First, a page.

Hummus, pita, and crudites. I have the best hummus recipe and it’s delicious and easy and very filling.

Julian, however, did not want to let me eat. I took him upstairs to put him down to sleep, but he wouldn’t do that either. Then Raphael demanded we say Compline. So we said Compline and I finally went over to eat only to discover the children ate all the pita I had warmed up. I had to warm up more.

If they would just eat the hummus too, they wouldn’t eat all my pita!


My work week was rescheduled to allow for me to do a specific primary cell culture isolation. So, I got up, took the boys to Raphael’s speech therapy, dropped them at my parents, stopped at Chick Fil A for a free sandwich around 11am, and went straight in to work. I got home at 9pm and had a couple of breakfast tacos. I’m not sure what anyone else ate, because the two big boys were asleep by the time I got home.


Dinner was at my mom’s house because of family birthdays. Huzzah for not needing to cook! Meh for not getting to pick.

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7 Quick Tales – Real Things Edition

1. Julian turned officially 7 months on Saturday evening/Sunday morning. He was born at 10:19pm, so I tend to forget until the next day.

2. I really love The Secret World of Stuff, and a new one was released this week.

The thunderstorm is my favorite. It reminds me of my children. When they loom over me. While I’m sleeping.

3. This article on how personality and perspective intertwine was a delight to read. It’s not just that it was informative, it was that his writing style sounds like the voice in my head, and so reading it felt much more like telepathy than anything has a right to.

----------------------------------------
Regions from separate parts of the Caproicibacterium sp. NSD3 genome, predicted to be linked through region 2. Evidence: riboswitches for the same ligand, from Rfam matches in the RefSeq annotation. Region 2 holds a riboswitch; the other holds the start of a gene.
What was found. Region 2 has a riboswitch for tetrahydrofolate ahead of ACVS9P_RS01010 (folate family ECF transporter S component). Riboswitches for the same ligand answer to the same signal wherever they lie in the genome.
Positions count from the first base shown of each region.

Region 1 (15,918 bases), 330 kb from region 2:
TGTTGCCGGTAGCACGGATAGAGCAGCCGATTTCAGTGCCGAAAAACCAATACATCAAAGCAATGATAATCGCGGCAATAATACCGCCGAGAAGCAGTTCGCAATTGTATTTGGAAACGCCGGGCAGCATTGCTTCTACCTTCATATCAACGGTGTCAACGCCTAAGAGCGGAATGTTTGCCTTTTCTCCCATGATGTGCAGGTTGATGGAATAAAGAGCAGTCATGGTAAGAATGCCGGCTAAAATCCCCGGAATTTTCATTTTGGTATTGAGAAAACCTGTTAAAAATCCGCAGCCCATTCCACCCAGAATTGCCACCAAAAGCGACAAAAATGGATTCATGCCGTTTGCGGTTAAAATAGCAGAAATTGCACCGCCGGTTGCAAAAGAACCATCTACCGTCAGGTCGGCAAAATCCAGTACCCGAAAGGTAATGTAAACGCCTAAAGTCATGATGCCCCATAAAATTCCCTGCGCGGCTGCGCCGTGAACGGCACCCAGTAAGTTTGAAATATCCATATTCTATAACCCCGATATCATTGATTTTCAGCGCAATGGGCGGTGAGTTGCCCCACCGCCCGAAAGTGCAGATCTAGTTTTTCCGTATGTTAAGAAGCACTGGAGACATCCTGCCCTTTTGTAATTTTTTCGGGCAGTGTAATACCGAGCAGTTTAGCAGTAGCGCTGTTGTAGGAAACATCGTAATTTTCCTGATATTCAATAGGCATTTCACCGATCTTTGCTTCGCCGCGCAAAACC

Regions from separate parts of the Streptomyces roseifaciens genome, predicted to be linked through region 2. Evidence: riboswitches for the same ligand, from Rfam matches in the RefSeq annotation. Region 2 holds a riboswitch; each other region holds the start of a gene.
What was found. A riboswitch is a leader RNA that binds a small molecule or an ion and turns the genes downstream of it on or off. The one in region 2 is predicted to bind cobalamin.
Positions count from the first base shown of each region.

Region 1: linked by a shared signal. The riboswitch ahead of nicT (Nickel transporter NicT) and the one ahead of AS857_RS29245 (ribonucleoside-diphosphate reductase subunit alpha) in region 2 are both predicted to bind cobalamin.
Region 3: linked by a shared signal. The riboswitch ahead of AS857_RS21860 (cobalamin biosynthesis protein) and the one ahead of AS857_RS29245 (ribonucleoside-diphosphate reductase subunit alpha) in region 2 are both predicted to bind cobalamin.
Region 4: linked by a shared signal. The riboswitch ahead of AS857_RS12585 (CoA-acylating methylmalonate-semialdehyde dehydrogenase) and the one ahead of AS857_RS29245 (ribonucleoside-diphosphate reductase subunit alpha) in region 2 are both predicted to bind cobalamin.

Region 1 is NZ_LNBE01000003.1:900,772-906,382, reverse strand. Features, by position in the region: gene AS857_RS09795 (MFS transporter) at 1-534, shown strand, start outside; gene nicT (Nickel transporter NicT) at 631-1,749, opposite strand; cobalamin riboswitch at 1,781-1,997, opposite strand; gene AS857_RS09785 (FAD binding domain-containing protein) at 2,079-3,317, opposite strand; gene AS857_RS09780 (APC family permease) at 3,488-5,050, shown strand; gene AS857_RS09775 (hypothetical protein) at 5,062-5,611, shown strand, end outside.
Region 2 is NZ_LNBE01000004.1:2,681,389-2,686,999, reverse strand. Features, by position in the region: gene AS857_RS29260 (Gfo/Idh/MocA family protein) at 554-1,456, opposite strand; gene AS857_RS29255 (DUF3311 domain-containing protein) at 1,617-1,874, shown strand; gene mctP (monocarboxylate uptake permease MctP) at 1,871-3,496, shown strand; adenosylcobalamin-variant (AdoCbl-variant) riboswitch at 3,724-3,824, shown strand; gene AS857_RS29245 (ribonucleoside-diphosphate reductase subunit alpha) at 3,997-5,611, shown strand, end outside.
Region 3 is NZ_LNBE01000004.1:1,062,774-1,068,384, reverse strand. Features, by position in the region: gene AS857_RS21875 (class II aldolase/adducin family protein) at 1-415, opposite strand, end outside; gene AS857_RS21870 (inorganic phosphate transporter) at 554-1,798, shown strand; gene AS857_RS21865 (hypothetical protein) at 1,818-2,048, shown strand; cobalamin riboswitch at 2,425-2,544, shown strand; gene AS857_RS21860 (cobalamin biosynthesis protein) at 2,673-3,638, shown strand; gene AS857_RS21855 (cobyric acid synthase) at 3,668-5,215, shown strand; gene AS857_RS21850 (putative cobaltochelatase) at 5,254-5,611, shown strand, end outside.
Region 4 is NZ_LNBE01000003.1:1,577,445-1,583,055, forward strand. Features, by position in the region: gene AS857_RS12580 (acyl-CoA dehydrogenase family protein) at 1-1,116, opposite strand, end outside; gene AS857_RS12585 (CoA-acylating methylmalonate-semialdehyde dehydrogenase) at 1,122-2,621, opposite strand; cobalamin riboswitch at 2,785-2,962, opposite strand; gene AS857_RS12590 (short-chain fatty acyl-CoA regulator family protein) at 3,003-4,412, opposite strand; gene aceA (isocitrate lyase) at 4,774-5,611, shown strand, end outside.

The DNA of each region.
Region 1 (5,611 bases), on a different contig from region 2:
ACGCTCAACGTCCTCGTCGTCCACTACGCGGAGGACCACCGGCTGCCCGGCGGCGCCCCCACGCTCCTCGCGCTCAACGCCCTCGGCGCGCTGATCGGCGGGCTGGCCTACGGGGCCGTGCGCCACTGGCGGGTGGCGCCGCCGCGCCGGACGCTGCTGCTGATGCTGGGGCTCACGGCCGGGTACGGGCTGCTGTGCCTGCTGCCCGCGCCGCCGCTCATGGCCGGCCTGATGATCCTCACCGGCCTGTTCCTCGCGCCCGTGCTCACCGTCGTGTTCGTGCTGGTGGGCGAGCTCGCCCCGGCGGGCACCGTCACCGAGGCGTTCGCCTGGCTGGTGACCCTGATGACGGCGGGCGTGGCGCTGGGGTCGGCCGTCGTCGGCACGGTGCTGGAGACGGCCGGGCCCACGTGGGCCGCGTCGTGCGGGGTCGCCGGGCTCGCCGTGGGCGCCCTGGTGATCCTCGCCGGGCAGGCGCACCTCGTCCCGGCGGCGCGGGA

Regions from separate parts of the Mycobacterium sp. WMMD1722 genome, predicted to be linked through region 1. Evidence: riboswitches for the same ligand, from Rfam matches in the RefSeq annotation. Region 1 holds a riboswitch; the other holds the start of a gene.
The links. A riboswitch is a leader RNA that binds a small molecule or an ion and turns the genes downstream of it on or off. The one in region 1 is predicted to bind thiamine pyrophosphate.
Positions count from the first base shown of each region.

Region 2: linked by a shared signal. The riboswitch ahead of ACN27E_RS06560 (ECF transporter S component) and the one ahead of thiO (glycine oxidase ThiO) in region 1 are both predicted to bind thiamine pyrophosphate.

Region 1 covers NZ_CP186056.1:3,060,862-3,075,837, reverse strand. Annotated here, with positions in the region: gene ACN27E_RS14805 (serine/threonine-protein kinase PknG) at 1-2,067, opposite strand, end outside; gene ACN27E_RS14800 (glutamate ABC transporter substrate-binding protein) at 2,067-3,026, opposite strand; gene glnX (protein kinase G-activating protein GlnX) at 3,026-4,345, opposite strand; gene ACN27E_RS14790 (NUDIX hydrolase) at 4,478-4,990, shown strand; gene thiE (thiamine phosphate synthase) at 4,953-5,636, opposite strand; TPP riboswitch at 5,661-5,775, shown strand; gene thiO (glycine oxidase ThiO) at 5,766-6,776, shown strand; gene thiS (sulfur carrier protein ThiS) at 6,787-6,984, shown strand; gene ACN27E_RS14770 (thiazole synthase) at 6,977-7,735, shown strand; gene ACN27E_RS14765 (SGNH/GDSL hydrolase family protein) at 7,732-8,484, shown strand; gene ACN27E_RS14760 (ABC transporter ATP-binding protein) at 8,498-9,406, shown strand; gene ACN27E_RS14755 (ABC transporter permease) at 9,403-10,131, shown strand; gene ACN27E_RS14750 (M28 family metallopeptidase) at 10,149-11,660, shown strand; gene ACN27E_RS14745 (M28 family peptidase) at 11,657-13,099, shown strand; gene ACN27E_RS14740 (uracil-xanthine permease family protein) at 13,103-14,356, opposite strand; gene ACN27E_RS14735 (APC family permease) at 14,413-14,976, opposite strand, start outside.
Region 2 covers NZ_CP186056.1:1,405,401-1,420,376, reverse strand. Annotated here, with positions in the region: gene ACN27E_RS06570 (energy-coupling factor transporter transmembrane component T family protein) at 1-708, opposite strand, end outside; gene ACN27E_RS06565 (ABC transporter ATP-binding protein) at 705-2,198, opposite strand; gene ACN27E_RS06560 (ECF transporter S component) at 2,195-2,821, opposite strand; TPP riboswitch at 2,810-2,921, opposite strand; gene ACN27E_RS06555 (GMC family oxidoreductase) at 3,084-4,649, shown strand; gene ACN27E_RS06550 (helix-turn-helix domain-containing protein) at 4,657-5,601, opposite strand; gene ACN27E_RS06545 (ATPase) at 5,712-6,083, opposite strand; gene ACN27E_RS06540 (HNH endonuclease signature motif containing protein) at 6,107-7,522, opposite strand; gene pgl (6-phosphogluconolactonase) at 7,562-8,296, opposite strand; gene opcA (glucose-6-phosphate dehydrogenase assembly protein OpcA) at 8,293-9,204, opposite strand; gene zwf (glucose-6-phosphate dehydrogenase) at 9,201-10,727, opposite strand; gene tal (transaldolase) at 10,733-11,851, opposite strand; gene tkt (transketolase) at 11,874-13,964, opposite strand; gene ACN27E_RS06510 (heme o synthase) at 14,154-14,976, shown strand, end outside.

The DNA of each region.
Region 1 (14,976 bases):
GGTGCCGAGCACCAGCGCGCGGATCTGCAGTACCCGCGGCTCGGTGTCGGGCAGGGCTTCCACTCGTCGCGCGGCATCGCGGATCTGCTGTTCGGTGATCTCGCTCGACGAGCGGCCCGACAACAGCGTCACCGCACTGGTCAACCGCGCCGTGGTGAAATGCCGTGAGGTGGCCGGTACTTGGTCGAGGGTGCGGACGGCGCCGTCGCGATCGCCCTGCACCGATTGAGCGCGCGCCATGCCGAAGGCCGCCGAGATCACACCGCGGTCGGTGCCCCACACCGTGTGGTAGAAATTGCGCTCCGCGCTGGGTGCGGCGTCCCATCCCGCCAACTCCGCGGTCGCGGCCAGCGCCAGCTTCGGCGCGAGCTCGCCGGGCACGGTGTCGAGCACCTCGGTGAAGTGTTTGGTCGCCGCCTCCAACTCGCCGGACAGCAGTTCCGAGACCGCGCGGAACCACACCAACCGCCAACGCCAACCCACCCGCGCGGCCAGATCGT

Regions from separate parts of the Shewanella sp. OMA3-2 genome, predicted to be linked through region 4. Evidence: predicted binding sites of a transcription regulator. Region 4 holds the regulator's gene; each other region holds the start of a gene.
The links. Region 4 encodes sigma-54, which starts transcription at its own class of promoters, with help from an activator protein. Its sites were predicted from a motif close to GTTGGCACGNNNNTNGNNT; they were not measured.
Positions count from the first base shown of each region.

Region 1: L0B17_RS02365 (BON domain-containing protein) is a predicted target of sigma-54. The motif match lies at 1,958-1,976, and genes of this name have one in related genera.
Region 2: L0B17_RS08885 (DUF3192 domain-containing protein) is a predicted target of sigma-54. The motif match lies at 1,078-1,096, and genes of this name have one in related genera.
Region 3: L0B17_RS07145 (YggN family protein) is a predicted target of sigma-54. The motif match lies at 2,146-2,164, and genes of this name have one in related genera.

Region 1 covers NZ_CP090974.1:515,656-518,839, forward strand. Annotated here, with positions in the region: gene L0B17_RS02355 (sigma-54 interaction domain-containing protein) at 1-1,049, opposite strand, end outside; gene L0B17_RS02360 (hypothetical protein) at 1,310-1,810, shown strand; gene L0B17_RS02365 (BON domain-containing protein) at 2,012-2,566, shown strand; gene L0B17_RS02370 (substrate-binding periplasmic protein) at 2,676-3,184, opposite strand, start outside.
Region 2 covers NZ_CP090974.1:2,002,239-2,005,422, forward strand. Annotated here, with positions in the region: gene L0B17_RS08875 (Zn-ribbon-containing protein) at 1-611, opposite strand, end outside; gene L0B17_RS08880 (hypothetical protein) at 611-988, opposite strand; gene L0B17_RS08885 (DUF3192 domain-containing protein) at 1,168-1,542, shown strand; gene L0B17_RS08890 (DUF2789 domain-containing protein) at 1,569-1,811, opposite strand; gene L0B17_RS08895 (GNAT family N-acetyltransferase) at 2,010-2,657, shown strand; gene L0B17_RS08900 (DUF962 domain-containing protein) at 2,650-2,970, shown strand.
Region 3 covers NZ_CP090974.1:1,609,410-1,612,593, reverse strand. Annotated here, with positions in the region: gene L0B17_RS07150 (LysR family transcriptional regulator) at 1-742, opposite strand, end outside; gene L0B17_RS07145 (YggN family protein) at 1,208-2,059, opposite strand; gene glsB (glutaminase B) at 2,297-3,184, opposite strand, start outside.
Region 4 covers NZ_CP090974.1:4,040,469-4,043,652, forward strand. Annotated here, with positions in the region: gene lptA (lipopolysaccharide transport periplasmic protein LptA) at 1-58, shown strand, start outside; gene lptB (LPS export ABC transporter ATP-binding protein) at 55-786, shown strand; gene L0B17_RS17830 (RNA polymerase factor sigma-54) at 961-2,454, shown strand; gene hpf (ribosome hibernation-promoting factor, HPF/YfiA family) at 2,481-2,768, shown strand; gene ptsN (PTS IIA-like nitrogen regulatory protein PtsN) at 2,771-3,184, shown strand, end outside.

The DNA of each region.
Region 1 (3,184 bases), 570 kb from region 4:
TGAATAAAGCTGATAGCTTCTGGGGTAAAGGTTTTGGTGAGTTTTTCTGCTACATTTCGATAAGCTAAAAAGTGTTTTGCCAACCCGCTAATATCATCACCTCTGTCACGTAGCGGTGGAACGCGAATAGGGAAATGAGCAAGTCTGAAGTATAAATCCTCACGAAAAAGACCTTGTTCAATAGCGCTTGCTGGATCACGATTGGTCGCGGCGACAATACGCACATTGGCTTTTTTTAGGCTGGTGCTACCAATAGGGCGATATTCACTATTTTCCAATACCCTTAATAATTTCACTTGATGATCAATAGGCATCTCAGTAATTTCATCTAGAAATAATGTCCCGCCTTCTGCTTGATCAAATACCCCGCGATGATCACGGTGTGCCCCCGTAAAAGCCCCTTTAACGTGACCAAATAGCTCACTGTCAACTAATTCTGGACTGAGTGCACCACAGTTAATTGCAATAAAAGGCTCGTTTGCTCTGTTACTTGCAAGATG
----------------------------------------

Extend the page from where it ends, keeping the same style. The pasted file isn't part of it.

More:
4. Yesterday I learned that there is a web interface toolkit to make your own Bayeux Tapestry memes. There’s also an offline version available to download.

I am filled with delight. I’m saving this for homeschool history once we get into the Middle Ages.

5. 77% of the crying in my house takes place because Julian is not as mobile as he wants to be.

This state of affairs will clearly not last much longer. I’m sure he will find new things to cry about though.

6. I am really fundamentally delighted with the Boy Scouts announcement about expanding their programs for girls, and allowing the current Cub and Boy Scout curriculum to be used in dens of girls. I would have walked over hot coals as a girl to get to do the stuff that Boy Scouts got to do. Girl Scouts were nothing like it, and increasingly disappointing. We finally gave up on Girl Scouts in favor of more family camping and hiking vacations.

I’m also pleased that they specifically keep the activites separated at a den level, so you have all boys or all girls in a den doing an activity together. Just because I wanted to learn to use a pocket knife or to build things didn’t mean I wanted to be a boy or even to hang out with boys. But I did want to do real things, and that was not something that Girl Scouts offered me many opportunities to do.

I eventually got over the hanging out with boys thing, but mosly because I despaired of finding girls interested in the same things I was.

Then I found the internet. The internet exists for INTJ women to find one another. Also for teaching people how to do real things.

Himself is displeased by it, because he thinks the same people that ruined the Girl Scouts will now invade and ruin the Boy Scouts. Meanwhile I hope that the GSA withers on the vine.

7. Girl Scouts wasn’t ALL bad. I did learn counted cross stitch while I was a Girl Scout, and I do still love that above all other forms of embroidery. It has all the best features of graph paper AND embroidery, which makes me pretty happy.

I have a new counted cross stitch pattern in the works, but I’m not quite ready to reveal it yet.